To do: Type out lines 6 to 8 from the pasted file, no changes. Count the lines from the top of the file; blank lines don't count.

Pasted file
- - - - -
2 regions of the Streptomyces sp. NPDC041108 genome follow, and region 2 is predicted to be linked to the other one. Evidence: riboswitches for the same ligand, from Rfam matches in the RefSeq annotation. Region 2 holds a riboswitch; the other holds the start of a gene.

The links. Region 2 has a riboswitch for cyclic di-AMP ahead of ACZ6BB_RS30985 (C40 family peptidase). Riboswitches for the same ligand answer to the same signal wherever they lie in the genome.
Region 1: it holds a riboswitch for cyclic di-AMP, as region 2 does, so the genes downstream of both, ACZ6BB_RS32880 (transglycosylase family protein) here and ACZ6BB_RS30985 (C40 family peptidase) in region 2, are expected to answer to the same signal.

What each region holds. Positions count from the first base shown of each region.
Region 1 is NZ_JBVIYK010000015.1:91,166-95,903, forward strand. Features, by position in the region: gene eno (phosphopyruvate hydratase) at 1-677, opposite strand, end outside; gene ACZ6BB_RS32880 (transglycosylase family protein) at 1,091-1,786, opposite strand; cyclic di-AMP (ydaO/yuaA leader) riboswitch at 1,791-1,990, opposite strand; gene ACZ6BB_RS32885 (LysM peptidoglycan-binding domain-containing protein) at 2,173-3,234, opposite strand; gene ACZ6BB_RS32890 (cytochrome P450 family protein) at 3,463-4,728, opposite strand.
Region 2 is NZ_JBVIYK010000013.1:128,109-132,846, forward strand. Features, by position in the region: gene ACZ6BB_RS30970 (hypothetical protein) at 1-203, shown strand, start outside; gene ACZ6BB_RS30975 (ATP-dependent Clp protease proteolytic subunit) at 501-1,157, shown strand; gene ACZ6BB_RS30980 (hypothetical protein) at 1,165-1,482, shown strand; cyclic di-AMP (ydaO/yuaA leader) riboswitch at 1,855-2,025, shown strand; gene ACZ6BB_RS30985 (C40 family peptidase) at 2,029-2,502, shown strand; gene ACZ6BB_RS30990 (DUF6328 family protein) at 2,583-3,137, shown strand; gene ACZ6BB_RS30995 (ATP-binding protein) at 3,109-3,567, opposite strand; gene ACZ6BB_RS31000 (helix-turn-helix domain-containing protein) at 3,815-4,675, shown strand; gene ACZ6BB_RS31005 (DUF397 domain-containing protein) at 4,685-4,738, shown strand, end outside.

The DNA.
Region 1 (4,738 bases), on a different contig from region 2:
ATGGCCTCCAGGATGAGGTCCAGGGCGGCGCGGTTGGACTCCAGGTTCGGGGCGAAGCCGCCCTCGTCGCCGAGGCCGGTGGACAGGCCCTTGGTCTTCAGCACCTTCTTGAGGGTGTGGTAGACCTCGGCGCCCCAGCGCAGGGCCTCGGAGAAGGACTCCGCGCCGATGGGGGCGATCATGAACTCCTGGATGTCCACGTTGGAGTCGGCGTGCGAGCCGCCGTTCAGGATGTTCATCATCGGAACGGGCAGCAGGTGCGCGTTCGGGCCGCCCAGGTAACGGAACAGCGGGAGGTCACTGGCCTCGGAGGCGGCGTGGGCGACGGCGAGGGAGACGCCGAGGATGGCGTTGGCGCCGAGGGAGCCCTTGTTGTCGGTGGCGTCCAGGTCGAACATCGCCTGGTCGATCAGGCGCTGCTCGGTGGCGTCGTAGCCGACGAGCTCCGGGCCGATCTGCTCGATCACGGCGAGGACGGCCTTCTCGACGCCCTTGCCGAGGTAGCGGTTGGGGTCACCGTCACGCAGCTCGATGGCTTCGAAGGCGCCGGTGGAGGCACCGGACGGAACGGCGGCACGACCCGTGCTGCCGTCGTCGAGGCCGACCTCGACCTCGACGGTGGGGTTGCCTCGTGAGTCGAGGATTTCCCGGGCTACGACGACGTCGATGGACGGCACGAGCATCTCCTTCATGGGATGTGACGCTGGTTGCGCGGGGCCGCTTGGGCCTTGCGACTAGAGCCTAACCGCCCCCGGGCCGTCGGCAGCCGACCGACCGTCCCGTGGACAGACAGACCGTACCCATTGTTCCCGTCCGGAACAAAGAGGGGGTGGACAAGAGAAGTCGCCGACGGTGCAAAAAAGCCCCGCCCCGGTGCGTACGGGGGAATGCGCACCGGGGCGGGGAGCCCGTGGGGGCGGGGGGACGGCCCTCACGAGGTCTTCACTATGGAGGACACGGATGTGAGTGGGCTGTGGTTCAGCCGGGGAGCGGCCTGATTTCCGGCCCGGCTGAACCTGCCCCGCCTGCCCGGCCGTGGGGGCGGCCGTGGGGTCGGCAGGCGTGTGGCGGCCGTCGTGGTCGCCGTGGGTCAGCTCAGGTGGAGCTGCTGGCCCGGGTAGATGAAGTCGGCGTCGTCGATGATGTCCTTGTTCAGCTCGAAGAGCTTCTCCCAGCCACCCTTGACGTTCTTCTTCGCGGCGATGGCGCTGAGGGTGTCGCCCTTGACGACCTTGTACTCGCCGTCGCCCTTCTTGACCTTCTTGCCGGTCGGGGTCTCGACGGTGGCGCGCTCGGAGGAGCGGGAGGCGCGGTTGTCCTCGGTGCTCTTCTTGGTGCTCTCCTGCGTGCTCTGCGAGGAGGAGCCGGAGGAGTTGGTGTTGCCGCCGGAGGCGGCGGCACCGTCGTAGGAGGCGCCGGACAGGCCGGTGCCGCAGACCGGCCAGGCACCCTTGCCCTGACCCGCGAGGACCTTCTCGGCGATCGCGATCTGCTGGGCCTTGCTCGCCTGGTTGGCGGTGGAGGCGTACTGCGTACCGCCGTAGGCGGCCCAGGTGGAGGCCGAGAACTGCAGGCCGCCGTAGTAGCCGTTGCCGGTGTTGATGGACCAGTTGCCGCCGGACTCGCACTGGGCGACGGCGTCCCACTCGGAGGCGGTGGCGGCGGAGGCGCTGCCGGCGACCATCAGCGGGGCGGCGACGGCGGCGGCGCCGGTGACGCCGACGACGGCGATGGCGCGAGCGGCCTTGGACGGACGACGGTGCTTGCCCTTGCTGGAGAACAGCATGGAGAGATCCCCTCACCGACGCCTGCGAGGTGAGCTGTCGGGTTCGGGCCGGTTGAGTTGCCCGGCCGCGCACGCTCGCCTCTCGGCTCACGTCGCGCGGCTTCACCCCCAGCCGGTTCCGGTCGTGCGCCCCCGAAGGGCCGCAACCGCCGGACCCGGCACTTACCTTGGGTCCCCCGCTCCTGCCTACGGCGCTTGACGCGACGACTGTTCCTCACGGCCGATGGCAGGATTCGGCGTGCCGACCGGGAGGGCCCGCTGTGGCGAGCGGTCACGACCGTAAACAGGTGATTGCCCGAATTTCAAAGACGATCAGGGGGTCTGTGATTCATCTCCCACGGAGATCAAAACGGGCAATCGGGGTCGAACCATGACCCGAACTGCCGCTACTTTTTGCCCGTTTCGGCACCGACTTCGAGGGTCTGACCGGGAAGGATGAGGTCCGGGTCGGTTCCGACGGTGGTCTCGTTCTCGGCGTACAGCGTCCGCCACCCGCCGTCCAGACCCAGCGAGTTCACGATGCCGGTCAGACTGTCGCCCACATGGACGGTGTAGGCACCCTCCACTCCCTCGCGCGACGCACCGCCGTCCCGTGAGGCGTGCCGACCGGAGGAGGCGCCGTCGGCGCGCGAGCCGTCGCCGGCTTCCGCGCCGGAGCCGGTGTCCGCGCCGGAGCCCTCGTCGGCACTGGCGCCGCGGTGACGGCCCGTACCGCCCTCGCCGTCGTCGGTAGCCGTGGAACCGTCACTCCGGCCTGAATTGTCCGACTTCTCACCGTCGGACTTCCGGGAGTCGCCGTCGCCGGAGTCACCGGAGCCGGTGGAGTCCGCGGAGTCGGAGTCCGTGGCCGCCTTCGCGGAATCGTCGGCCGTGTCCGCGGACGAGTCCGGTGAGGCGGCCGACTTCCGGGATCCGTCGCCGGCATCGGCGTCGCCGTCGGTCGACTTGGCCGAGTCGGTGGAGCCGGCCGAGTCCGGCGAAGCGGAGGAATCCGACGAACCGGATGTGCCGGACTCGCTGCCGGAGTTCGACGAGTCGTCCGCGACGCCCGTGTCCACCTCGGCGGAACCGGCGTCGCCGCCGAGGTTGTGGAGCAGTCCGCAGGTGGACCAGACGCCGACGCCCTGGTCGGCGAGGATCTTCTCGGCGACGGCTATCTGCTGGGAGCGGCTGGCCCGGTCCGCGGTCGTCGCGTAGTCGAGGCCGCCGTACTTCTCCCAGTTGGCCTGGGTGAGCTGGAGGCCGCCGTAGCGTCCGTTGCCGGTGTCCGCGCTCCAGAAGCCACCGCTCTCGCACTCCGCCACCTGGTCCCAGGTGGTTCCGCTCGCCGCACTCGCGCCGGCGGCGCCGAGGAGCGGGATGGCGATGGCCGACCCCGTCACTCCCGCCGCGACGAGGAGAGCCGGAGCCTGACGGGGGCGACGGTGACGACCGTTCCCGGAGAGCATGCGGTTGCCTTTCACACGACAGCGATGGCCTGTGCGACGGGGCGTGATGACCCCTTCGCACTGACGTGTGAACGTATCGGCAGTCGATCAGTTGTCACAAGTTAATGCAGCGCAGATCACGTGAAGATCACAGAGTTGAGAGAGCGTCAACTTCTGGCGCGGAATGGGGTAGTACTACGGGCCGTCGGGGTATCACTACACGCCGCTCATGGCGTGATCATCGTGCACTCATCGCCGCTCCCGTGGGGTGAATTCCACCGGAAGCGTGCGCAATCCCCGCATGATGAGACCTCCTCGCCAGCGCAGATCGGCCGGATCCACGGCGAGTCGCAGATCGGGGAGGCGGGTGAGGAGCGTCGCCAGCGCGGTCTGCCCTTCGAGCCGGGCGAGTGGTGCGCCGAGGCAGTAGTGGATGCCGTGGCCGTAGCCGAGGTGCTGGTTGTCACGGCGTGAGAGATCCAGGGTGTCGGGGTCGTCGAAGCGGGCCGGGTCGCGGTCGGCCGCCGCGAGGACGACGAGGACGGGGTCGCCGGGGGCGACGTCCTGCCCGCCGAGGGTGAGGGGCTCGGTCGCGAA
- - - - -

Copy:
Region 2 is NZ_JBVIYK010000013.1:128,109-132,846, forward strand. Features, by position in the region: gene ACZ6BB_RS30970 (hypothetical protein) at 1-203, shown strand, start outside; gene ACZ6BB_RS30975 (ATP-dependent Clp protease proteolytic subunit) at 501-1,157, shown strand; gene ACZ6BB_RS30980 (hypothetical protein) at 1,165-1,482, shown strand; cyclic di-AMP (ydaO/yuaA leader) riboswitch at 1,855-2,025, shown strand; gene ACZ6BB_RS30985 (C40 family peptidase) at 2,029-2,502, shown strand; gene ACZ6BB_RS30990 (DUF6328 family protein) at 2,583-3,137, shown strand; gene ACZ6BB_RS30995 (ATP-binding protein) at 3,109-3,567, opposite strand; gene ACZ6BB_RS31000 (helix-turn-helix domain-containing protein) at 3,815-4,675, shown strand; gene ACZ6BB_RS31005 (DUF397 domain-containing protein) at 4,685-4,738, shown strand, end outside.

The DNA.
Region 1 (4,738 bases), on a different contig from region 2: